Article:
viernes, 1 de abril de 2016

Improving Access to Treatment: Expanding reach of Buprenorphine

Dept. of Health & Human Services
March 31, 2016
By: Kana Enomoto, Principle Deputy Administrator, Substance Abuse and Mental Health Services Administration and Richard Frank, Assistant Secretary for Planning and Evaluation at HHS
The opioid problem won’t wait.  Seventy-eight people die every day in the United States from an opioid overdose.  Nearly 2.2 million Americans struggle every day with an addiction to opioid pain medications or illegal opioids like heroin.  Opioid addiction, also called opioid use disorder, is a complex disease associated with chronic drug use, high-risk behavior, and a host of other medical and behavioral complications.
Recovery is possible. The good news is that we have treatments that we know are effective, using a combination of medication, counseling and other supports – known as medication assisted treatment (MAT).  The more disappointing news is that more than half the people who could use treatment are not able to get it, in large part because they can’t afford it or can’t find providers.  We can do better and we must.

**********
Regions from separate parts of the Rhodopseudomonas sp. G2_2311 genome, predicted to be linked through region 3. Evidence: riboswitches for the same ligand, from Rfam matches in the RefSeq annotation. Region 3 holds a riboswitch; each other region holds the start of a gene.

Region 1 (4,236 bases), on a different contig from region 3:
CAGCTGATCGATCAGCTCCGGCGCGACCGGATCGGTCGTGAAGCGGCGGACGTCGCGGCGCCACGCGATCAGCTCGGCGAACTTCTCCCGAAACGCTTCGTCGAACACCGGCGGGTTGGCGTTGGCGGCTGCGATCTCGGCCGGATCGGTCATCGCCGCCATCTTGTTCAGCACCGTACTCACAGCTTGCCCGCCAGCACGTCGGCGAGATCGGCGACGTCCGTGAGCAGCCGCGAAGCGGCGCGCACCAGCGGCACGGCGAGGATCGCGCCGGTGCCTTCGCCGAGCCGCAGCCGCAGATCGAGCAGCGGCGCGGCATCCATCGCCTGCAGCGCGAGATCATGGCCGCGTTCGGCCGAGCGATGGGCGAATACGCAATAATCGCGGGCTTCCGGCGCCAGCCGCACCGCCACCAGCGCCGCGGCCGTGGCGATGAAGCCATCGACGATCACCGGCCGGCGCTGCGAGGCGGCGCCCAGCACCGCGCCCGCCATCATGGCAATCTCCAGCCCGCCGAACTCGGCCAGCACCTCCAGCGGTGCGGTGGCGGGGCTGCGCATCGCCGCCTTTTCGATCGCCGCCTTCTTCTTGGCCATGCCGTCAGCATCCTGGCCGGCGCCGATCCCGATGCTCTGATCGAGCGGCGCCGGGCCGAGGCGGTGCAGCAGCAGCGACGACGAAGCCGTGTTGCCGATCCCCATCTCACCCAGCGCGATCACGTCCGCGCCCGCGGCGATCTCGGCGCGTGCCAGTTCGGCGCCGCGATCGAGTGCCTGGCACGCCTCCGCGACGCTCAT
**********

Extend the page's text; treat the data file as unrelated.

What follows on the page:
The Department of Health and Human Services is taking bold steps to improve access to treatment, especially to MAT with buprenorphine, methadone and naltrexone.  The federal government cannot address all the barriers to treatment, but we will take action where we can to make it easier for people to get the treatment that can turn their lives around – and often times save their lives.
The proposed regulation we issued this week seeks to ease one of these barriers - the limit on the number of patients a physician can treat with buprenorphine at a given time.  Right now physicians can only treat up to 100 patients at a time with buprenorphine.  While this limit has increased over time (the Drug Addiction and Treatment Act of 2000, DATA 2000, limited physicians to 30 patients), one might wonder why there is a limit at all. We have heard from physicians, addiction specialists and others that the caseload limit of 100 is too low and can mean that some people who need treatment do not get it.
READ MORE: Improving Access to Treatment: Expanding reach of Buprenorphine

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